VitaBOOST10™

Premix for Gluten-Free Applications

For those who suffer from a digestive disorder, it can be especially important to eat a balanced diet, choosing foods that are a good source of vitamins and minerals. VitaBOOST10™ is a vitamin-mineral premix that contains ten essential vitamins and minerals that dieticians recommend those with celiac disease and other digestive disorders make a part of their regular diet.

Celiac disease is an autoimmune disorder that damages the villi in the small intestine, making it hard for those with the disease to absorb nutrients in food. For this reason, those with celiac disease are more susceptible to developing vitamin and mineral deficiencies. To compound this problem, many gluten-free products are not enriched and have lower amounts of the vitamins found in wheat-based products, such as iron, folate, thiamin, niacin, and riboflavin. A recent study by the UV University Medical Centre Department of Nutrition and Department of Gastroenterology in Amsterdam found that 87% of untreated celiac patients suffer from at least one nutritional deficiency and many others suffer from multiple deficiencies1.

VitaBOOST10™ contains ten nutrients that dieticians recommend those with celiac disease make part of their regular diet to counteract the risk of developing deficiencies.

Nutritional Consideration Nutrient Involved RecommendedDaily Value (DV)* Facts & Figures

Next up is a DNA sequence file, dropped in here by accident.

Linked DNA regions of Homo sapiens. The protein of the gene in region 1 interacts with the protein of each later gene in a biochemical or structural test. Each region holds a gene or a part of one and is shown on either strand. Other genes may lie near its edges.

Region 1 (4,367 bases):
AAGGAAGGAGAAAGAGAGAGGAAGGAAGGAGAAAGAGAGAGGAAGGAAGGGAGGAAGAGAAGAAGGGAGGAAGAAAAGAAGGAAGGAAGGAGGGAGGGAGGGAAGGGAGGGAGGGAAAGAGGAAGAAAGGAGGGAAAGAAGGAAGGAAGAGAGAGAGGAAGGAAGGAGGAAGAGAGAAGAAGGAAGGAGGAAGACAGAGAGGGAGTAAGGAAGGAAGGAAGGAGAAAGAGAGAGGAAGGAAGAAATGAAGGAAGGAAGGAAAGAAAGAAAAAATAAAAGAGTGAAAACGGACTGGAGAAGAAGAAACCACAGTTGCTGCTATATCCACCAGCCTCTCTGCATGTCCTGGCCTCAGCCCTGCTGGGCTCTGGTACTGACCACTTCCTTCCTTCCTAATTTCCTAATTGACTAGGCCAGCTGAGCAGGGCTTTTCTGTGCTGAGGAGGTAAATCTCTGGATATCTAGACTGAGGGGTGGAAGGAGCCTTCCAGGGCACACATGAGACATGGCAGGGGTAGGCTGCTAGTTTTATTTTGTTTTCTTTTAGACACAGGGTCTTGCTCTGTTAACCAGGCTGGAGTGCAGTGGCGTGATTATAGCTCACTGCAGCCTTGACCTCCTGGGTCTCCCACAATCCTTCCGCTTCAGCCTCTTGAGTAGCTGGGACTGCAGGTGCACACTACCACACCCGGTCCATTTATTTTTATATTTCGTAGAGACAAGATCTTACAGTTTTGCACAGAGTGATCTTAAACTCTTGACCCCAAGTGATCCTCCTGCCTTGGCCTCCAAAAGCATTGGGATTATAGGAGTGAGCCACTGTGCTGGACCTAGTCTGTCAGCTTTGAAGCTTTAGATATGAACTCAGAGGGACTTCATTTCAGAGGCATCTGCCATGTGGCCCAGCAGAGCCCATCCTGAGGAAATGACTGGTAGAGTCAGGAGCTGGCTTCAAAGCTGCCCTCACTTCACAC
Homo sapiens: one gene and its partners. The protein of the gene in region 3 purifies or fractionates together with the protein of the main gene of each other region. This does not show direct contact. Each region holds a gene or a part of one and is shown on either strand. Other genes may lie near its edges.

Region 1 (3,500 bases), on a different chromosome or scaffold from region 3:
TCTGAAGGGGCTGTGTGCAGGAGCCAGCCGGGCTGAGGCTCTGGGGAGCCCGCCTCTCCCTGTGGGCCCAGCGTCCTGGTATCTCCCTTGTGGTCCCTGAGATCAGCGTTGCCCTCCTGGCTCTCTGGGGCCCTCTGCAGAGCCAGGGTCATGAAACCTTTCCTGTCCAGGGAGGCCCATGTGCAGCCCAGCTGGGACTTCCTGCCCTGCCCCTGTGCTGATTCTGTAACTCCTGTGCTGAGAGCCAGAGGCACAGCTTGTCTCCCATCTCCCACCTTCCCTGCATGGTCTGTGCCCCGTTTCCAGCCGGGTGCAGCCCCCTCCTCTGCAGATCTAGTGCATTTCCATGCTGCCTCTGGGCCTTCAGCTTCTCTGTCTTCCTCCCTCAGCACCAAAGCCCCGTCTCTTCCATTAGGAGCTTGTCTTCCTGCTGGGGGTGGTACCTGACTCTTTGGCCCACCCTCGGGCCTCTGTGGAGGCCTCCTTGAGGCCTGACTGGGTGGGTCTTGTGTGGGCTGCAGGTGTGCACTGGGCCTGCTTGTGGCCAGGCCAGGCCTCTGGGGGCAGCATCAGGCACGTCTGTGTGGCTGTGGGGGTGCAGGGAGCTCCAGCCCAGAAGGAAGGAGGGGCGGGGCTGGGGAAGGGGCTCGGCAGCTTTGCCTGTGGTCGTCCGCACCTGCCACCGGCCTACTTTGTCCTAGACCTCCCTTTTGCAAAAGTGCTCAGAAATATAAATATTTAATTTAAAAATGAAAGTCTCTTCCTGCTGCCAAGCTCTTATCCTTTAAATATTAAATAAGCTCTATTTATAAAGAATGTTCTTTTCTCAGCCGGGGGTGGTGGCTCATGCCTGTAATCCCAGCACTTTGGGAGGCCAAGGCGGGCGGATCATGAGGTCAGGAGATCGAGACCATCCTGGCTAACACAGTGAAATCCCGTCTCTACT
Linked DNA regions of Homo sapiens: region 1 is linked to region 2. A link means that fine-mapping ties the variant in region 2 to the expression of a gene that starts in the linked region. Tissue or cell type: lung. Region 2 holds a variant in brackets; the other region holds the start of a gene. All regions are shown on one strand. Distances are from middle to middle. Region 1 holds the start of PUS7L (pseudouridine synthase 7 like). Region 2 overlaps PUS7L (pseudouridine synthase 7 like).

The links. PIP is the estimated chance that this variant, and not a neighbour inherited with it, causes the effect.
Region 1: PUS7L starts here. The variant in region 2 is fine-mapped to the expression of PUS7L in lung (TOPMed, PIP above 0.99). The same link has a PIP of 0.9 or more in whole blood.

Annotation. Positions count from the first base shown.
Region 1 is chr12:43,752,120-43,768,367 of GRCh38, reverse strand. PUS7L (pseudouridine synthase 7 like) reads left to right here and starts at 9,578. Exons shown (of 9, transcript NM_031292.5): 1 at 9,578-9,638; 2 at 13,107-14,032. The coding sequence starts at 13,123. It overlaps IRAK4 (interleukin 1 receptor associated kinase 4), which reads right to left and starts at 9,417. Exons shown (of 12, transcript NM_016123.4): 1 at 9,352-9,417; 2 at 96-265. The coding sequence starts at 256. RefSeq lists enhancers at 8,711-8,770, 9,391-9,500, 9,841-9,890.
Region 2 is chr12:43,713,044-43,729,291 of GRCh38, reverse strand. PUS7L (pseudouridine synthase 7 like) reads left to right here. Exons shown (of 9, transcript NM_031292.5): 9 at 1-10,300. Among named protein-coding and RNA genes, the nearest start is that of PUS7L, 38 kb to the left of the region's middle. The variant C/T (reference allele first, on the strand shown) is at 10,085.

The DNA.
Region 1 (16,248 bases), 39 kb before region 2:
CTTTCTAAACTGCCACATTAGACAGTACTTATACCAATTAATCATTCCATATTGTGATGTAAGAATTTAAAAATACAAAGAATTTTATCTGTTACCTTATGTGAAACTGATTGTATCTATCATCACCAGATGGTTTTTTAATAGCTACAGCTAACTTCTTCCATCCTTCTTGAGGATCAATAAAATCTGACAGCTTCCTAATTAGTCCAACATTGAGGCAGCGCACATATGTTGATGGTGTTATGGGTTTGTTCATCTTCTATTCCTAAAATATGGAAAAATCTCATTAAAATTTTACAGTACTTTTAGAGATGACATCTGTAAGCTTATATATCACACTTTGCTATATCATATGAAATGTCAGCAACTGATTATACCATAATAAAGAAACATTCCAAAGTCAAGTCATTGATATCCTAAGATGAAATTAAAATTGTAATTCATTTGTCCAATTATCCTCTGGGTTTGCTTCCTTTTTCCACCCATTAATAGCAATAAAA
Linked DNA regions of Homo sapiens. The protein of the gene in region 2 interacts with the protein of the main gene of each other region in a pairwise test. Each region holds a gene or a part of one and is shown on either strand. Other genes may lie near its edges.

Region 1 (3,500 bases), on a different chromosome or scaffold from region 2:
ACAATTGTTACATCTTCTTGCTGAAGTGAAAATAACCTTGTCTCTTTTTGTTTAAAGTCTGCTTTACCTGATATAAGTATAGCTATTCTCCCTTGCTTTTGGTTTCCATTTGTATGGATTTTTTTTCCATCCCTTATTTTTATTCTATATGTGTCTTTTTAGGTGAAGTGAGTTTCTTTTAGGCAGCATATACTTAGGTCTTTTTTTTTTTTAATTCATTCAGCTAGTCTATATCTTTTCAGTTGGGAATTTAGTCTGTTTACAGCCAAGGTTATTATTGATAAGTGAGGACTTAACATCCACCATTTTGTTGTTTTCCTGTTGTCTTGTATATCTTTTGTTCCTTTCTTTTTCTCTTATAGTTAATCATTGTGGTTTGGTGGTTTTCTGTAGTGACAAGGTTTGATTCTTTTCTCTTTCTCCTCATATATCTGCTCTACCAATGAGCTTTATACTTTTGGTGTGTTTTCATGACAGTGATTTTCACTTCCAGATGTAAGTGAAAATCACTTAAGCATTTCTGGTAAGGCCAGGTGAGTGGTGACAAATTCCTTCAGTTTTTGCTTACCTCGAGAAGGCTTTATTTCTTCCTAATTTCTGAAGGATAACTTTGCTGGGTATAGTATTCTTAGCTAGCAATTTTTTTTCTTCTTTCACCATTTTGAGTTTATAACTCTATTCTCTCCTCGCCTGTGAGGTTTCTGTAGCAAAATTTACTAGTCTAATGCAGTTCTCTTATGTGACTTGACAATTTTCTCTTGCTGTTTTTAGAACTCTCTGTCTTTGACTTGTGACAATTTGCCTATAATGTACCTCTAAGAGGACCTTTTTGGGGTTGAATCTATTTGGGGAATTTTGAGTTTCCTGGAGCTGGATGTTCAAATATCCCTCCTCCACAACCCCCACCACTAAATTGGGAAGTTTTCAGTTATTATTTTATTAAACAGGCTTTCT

Folate Deficiency/ Spina Bifida Folate 400 mg
  • Folate deficiency may occur in severe cases of malabsorption
  • Folate intake is especially important for women with celiac disease who are planning a pregnancy or are pregnant2
  • In pregnant women, a deficiency can cause neural tube defects in the baby, also known as spina bifida
Iron Deficiency/ Anemia Iron 18 mg
  • Iron deficiency anemia is common with celiac disease2
  • Up to 50% of celiac patients reported that they had been diagnosed with iron deficiency anemia and 45% of celiac patients reported having persistent low iron storage (low ferritin) two years post diagnosis3
  • Iron deficiency will persist until guy morphology is restored and iron stores are replenished
Osteopenia or Osteoporosis CalciumVitamin D 1,000 mg400 IU
  • Early bone disease is common in both men and women with celiac disease, with studies suggesting up to 70% of celiac patients have reduced bone mineral density3